Is your information private private on Facebook and will it ever be?

Do you believe that the personal information you share online is no longer safe? A deal between Facebook and Cambridge Analytica proves that the information you share online might get into the wrong hands. Reportedly, Cambridge Analytica used the data, which it collected without authorization early in 2014, to make a software program that predicted and influenced choices at the United States’ ballot box. Revelation that the company mined the data of Facebook users and sold it to politicians seeking to influence the behavior of voters had wider ranging implications in Britain and the United States, and for Facebook.

Why your data is not truly private on social media sites

The information you share on Facebook and other sites is vulnerable to harvesting, hacking, being leaked and being sold by companies – in case, the company profits by selling personal data. In fact, today data miners are using bots to sidestep the tightened Instagram and Facebook policies and to gather as much personal data as possible.

There is no real solution to the problem. The world is already digitized and people are relying on social media platforms for professional connections and social interactions. Even more, information security implementation and legislations have not kept step. If you want to safeguard your personal data, you should always proceed with caution.

The following tips should help you protect your private information on social media sites:

1. Always read the sites privacy policies

Before you engage in business with any company online, read the privacy policies. In other words, understand the policies before you click on the “I Accept” button. The information contained in the page might shock you. If you find something within the page that you do not like, weigh the need for their services versus the threats they impose on your privacy.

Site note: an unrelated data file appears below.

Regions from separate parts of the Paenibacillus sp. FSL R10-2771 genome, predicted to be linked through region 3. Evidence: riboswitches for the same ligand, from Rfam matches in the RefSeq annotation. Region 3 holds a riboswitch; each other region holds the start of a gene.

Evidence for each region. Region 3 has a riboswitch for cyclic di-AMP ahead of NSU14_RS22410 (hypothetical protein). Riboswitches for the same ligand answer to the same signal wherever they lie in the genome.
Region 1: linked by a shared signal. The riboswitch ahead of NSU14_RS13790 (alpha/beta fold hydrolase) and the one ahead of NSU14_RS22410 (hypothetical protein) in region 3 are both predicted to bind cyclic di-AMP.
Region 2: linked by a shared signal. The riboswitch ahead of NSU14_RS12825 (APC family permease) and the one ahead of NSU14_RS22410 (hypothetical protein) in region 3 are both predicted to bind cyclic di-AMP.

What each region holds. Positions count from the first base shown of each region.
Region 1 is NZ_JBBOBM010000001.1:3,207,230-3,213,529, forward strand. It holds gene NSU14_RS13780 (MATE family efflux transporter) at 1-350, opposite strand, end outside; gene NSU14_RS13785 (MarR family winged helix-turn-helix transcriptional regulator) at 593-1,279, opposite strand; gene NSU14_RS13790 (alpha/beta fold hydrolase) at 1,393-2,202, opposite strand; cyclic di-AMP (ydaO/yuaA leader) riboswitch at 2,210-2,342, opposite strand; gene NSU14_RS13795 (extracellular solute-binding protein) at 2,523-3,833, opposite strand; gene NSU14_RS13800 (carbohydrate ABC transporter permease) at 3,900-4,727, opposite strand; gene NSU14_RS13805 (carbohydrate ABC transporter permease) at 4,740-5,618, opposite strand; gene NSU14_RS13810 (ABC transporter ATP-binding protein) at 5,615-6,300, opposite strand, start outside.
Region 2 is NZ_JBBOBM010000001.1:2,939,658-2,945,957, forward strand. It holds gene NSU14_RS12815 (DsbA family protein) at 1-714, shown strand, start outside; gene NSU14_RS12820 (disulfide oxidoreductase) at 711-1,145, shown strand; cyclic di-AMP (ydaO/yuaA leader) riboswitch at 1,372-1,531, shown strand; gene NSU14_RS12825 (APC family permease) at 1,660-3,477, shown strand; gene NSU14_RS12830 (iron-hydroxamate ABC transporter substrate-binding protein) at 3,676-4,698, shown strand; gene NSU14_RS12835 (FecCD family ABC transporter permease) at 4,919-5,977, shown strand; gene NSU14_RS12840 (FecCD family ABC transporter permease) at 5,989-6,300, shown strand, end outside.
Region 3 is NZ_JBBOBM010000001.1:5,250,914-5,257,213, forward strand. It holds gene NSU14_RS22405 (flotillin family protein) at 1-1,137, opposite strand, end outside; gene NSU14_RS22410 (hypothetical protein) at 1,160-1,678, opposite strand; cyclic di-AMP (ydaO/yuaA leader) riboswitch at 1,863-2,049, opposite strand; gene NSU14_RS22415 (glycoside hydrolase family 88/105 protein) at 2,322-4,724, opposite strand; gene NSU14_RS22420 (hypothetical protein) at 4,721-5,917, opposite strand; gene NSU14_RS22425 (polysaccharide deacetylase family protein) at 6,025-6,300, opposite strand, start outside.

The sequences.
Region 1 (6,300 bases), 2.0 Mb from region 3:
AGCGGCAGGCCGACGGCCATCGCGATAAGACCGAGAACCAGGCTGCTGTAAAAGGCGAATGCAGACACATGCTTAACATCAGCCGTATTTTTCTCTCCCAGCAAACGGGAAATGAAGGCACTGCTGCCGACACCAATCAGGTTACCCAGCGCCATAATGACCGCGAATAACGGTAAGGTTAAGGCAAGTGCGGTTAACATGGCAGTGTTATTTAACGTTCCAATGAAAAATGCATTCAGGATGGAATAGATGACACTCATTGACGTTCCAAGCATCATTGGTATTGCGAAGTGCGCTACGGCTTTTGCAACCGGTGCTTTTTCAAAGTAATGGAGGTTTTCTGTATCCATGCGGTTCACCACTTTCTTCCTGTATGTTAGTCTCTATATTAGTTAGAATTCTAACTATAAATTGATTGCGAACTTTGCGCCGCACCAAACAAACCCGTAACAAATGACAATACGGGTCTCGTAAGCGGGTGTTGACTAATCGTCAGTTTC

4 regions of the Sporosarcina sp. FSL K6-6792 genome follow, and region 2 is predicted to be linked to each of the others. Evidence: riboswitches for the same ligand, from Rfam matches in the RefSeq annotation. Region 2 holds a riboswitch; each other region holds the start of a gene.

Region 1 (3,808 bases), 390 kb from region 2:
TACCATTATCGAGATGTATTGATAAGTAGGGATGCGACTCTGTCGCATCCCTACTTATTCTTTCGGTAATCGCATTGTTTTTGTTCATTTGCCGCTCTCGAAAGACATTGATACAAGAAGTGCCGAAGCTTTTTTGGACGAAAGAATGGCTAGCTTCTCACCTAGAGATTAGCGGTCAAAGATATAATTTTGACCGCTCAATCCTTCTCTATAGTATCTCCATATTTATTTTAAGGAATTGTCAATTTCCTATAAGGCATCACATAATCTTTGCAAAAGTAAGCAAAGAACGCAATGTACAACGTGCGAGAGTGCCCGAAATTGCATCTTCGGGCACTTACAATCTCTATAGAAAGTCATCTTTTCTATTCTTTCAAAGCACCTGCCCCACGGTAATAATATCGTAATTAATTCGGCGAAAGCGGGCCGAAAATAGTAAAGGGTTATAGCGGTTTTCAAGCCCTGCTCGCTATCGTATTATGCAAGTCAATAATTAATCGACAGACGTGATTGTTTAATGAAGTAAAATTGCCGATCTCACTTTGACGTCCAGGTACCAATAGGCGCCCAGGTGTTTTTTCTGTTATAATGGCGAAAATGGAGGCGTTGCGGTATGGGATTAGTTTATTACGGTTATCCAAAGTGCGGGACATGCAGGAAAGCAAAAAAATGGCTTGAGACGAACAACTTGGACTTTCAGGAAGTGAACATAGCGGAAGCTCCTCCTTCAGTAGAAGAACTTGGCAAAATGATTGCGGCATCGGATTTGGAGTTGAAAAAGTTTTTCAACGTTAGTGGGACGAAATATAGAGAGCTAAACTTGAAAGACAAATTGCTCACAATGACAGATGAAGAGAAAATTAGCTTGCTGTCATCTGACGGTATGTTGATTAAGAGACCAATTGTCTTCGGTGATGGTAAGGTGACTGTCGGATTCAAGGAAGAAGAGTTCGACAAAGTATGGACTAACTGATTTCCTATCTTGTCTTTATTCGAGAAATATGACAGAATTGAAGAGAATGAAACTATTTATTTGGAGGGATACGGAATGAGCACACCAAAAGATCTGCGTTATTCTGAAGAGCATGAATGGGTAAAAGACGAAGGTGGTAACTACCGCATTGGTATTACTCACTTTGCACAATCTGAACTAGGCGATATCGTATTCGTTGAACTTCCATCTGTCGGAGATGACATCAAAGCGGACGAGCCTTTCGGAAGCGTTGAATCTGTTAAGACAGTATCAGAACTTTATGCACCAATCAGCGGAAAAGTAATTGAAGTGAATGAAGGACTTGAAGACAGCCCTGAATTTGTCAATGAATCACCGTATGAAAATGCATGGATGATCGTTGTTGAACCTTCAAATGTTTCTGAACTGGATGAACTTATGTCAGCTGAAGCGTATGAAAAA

2. Never share information that you would want to keep private

You already know that some nude photos that people post online are a great problem, particularly when it comes to job interviews. However, apart from remaining cautious about what you post, you should also mind about what you like, share or comment on blog posts, forums or social media platforms. The details you provide might get into the wrong hands.

3. Provide the least information possible

Mostly, especially when buying products from e-commerce stores, you are required to provide personal information. For example, you might need to provide your personal email address. For your safety, you have to question every company that asks for your personal details. Provide them with the least amount of information and if possible, do not provide any. Ask yourself why they need the information.

4. Lobby for change

When hacks or scandals happen, it does not take long before the initial uproar starts fading. But if you need real change, companies must be held accountable and legislation has to be made. In other words, if you care about this issue, you should start signing petitions, contacting politicians and pushing for changes in the digital world.

The bottom line

Every personal detail you share online is vulnerable. After all, technology might not be effective at preventing hacking, stealing and leaking of data. To protect yourself, you have to become an informed user. Think about the information you are about to share. That way, you will avoid future problems.

The logo for the company Cambridge Analytica